So sorry, but it can't be helped; today's serving of homegrown hits and misses contains a side of Mama's favorite hamburger helper with plenty of extra cheese. But why deny the fact Marvin Aday, graduate of the very same high school that made me the man I ain't today, is probably the biggest (heh) rock and roller ever to steam outta this town and roll over the world? Edie who? Dixie wha? 'Zactly, holmes, as Ella Mae Morse said back when we started this trip down Amnesia Lane on Tuesday. So we go funk to punk, ushering out the Golden Age with classics beloved and overlooked, and look onward to next week's trip to familiar places populated by friendly faces. --Robert Wilonsky
Sly and the Family Stone, "I Want to Take You Higher": It's astounding how little is known about Sly Stone's days in Texas; there's no agreeing even on when he was born (March 15, everyone says, but in 1941, 1943 or 1944?) or where (Denton claims him, as does Dallas). Freddie's said to have been born two years later; some folks have Dallas, others Northern Cali, which is highly unlikely since the family probably didn't move to Vallejo till the 1950s. Then again...who the hell knows? If nothing else, it suggests it's about damned time someone got to writing a book about the man with two perfect records to his credit (1970s's Greatest Hits and 1971's There's a Riot Goin' On--and if you don't believe me, see the Dean for proof) and a few others awfully friggin' close. This, of course, comes from 1969's Stand!, the most ironically named album of all time; dance, motherfucker, dance.
Marchel Ivery Quintet, song title unknown: That's right--"song title unknown," probably because on that rainy night in June 1970, the group's South Dallas Pop Festival set list packed a hundred songs into one firecracker that tore a whole in the soggy roof off the Central Forest Club on old Forest Ave. Ivery, a beloved jazzer still playing around town, fronted a monster quintet back then. Course, you had to be hellacious to keep pace with the likes of the Apollo Commanders and the Soul Seven and the other jazz-funk-rock-etc. hellraisers roaming the South Dallas clubs (The Lark on Grane Avenue and the Gemini 101 on Second Avenue) at the time.
Johnnie Taylor, "Cheaper to Keep Her": Taylor--born in Arkansas 68 years ago, died in Dallas six years ago--is the through line connecting Sam Cooke to Junior Parker to Stax/Volt to the Chitlin' Circuit to disco and back downhome again. Exactly 30 years ago he hit the top of the charts for Columbia with "Disco Lady" from Eargasm, the best record title ever. But that came after a decade-long Stax stint that produced this slow-roller and show-stealer in '73.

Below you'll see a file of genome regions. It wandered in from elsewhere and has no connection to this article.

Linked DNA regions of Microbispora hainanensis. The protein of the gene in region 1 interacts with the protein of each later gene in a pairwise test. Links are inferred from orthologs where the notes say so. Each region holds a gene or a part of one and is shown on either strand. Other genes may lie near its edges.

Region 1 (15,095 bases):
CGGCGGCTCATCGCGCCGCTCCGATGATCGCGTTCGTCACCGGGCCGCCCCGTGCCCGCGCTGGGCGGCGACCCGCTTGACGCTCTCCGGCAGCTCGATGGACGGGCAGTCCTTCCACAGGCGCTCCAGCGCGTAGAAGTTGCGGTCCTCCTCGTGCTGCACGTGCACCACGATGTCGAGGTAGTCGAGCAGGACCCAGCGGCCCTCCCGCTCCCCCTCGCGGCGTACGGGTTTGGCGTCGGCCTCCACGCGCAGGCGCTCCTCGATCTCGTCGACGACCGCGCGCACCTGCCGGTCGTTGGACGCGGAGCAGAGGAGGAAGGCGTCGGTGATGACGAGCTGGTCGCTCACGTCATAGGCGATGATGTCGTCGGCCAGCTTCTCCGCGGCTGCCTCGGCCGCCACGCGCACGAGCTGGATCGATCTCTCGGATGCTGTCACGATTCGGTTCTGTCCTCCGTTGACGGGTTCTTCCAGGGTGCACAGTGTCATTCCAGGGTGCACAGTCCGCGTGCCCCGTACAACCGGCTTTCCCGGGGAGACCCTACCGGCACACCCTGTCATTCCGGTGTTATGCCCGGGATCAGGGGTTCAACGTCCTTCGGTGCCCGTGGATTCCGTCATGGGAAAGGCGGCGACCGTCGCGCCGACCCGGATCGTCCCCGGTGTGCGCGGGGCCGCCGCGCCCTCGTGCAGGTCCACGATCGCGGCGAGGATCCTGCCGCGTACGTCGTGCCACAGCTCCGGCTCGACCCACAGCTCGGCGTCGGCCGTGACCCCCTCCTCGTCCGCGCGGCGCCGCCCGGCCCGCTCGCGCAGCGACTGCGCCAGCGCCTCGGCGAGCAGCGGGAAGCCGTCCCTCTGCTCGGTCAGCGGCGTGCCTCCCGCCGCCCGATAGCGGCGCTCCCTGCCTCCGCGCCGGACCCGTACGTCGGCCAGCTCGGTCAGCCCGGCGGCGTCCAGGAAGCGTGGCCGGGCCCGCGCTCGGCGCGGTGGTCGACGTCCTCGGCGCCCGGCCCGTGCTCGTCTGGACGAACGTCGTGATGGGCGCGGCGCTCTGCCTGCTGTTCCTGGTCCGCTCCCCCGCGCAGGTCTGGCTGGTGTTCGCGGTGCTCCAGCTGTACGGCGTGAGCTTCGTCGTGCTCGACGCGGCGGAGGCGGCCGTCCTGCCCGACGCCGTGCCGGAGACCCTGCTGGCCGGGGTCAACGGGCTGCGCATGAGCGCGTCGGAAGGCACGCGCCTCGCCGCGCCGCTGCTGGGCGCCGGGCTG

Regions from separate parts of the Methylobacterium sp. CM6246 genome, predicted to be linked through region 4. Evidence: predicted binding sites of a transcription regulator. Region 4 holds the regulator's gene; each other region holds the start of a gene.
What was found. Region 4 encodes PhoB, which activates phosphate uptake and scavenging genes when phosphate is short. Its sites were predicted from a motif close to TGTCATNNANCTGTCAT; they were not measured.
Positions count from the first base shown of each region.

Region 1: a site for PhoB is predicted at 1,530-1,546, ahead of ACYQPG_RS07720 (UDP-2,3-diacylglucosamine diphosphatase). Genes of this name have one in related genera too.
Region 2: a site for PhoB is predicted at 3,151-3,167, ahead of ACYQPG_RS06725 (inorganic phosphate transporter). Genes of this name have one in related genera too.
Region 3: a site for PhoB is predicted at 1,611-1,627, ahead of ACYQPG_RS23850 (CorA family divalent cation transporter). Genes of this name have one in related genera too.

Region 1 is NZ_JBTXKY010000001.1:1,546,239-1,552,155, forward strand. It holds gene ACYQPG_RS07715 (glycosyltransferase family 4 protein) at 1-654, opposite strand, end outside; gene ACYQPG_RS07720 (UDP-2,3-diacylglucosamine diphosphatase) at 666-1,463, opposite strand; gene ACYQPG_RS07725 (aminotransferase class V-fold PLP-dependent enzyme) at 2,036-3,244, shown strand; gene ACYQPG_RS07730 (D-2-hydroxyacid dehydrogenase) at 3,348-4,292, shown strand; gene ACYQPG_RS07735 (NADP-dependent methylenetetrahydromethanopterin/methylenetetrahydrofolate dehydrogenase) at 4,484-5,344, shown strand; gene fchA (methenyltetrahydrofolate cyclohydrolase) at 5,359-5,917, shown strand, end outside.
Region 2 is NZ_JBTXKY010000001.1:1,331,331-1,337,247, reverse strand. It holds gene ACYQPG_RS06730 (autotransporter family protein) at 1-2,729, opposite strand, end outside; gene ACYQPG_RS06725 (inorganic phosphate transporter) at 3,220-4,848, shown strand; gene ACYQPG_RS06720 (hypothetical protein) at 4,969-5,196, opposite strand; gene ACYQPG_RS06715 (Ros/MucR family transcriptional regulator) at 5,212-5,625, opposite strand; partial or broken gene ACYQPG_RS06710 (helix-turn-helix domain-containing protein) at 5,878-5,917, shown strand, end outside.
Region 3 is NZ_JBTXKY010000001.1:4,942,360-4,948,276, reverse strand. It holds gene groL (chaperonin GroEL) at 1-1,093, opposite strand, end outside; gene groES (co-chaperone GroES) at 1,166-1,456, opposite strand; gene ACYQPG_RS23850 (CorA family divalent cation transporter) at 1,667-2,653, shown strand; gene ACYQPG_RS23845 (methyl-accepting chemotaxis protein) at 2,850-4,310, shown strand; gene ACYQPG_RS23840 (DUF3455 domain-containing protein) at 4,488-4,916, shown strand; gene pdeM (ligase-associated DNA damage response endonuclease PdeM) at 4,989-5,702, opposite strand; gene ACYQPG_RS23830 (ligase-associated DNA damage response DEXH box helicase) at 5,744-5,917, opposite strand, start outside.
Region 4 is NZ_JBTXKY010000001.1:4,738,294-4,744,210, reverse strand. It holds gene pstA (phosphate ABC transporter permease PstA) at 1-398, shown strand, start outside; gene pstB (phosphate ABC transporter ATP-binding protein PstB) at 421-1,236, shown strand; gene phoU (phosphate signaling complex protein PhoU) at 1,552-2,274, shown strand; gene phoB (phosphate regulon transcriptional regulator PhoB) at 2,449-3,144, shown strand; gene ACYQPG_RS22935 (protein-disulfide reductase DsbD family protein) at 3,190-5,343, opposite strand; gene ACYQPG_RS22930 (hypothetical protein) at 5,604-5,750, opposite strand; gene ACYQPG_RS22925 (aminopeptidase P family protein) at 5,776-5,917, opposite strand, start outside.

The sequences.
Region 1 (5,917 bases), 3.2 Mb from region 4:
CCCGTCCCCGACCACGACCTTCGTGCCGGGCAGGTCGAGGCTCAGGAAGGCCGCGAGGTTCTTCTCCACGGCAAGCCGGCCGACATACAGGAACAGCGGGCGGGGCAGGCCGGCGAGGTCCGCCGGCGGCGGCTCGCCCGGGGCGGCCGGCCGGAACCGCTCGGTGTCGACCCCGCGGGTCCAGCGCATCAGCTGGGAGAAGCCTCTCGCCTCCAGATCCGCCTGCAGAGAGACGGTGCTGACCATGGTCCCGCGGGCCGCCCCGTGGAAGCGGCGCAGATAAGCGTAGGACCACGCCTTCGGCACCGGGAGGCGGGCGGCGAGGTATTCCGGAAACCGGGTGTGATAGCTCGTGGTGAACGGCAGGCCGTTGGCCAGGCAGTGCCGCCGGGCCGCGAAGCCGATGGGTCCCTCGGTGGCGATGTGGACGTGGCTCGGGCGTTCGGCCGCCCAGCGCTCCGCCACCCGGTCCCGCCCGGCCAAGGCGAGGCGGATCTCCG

"England" Dan Foley & John Ford Coley, "I 'd Really Love to See You Tonight": Included because nobody believes this gold-standard duo, last heard from yesterday suffering a psychedelic freak-out, hails from Dallas. Or that anyone could write a song this friggin' gooey. You, in the back, stop slow-dancing; this ain't no bar mitzvah party.
Boz Scaggs, "Lowdown": Dallas may have clogged up pop radio in the mid-'70s--see above and below--but of this there is no doubt: Silk Degrees, released in 1976, was the classiest, funkiest bit of white-boy soul ever to hit the top of the pops. And it came with three hits, including this one, that landed in the upper decks.
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Meat Loaf, "Paradise by the Dashboard Light": Rock opera, schlock opera--either way, there's no denying the power (or whatever that sticky stuff is) of this 1977 Bat Out of Hell track that stays with you forever, like the taste of good wine or bad meat, take your pick. And this Thomas Jefferson High School grad still wants to make your motor run, which is nice.
Telefones, "The Ballad of Jerry Godzilla": Hell of a transition there, from Meat Loaf to Telefones; pardon the speed bump, willya? But those who think Dallas had no substantial punk-rock scene in the late '70s are sadly mistaken; call George Gimarc, why don't you, and let him set you straight as he did the generation of radio listener treated to repeated playings of this local rock-and-roll alternative, er, hit. The Telefones--three Dirkx bros and a saxman named Will Clay--were among those who got there first and best; this single is more pop than snap-crackle, but only because the boys knew how to play.
The Nervebreakers, "I Confess": Pretty much the band of the local punk-rock era; when you open for the Ramones and the Sex Pistols--far as they can recall, anyway--you're pretty much entitled to the throne. This cut, made in 1980 with the classic line-up that included Barry Kooda and Mike Haskins on guitar, Tex Edwards singin', Bob Childress on bass and Carl Giesecke on drums, is probably the most definitive 'Breakers tune; me, I prefer "Girls, Girls, Girls, Girls, Girls," which is among the dozen or so tracks available online. And, pretty sure till, oh, the New Bohemians came along that the Nervebreakers were the last Dallas band to land in Rolling Stone.
Coming next: What they were is what they were, and other sounds of Deep Ellum.